When he moved to Paris in the 1920s, Archibald MacLeish (1892 – 1982) ran with the likes of Ernest Hemingway, F. Scott and Zelda Fitzgerald, and Gertrude Stein, and I have every suspicion that his God-wrestling Pulitzer-winning legacy will make a cultural resurgence soon enough; here’s hoping.
Despite first appearances, the following poem doesn’t just pit science against faith. Rather, it emphasizes the persistence of the unknown versus the known and the unmeasurable versus the measurable. As with much of MacLeish’s work, it’s designed to affect us emotionally, not just intellectually.
Dr. Sigmund Freud Discovers the Sea Shell
by Archibald MacLeish
Science, that simple saint, cannot be bothered
Figuring what anything is for:
Enough for her devotions that things are
And can be contemplated soon as gathered.
She knows how every living thing was fathered,
She calculates the climate of each star,
She counts the fish at sea, but cannot care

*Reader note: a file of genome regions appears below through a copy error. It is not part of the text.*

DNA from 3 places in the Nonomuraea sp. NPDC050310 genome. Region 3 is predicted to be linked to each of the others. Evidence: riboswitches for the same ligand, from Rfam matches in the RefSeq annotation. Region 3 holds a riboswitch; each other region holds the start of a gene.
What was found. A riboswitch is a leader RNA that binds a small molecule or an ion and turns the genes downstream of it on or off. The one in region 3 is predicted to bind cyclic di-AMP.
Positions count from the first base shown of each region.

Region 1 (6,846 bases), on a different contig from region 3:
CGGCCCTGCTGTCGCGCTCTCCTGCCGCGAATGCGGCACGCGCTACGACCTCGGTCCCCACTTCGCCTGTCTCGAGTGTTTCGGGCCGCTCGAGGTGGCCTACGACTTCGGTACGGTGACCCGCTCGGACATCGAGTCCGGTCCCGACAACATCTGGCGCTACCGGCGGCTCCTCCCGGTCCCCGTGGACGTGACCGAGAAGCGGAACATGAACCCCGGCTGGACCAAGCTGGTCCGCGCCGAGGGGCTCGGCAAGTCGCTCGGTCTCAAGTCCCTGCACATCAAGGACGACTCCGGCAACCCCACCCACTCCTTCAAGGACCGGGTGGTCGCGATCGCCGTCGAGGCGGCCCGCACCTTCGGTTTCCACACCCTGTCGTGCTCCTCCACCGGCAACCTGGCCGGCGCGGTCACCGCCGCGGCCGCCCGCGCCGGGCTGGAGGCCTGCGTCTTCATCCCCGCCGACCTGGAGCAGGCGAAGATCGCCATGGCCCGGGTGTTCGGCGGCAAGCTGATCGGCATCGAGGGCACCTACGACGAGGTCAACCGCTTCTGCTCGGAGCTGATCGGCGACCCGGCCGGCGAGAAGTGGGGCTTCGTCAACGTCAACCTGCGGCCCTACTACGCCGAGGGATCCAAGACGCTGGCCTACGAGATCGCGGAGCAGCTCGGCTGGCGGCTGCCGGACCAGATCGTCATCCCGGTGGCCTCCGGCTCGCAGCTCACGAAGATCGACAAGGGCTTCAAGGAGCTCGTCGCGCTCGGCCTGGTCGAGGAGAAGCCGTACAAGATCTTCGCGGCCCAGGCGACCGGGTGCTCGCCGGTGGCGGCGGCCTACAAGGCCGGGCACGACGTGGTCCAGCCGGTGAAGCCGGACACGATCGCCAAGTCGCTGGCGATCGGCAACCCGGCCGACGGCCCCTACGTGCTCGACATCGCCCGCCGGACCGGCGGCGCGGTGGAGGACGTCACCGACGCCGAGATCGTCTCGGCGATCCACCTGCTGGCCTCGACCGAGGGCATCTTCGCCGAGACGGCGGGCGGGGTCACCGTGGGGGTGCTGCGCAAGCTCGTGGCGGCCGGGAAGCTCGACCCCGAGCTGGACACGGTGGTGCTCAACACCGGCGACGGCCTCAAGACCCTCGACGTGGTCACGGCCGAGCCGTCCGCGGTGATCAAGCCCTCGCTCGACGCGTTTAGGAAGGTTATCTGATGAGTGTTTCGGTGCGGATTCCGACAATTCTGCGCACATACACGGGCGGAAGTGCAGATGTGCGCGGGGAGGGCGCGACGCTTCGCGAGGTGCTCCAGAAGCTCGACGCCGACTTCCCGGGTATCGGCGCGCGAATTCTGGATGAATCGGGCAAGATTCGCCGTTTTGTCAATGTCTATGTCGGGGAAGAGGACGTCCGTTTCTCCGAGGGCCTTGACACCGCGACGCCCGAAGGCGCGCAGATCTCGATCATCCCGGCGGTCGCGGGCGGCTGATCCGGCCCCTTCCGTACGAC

Why any one of them exists, fish, fire or feathered.
Why should she? Her religion is to tell
By rote her rosary of perfect answers.
Metaphysics she can leave to man:
She never wakes at night in heaven or hell
Staring at darkness. In her holy cell
There is no darkness ever: the pure candle
Burns, the beads drop briskly from her hand.
Who dares to offer Her the curled sea shell!
She will not touch it!—knows the world she sees
Is all the world there is! Her faith is perfect!
And still he offers the sea shell . . .
Of what far sea upon what unknown ground
Troubles forever with that asking sound?
What surge is this whose question never ceases?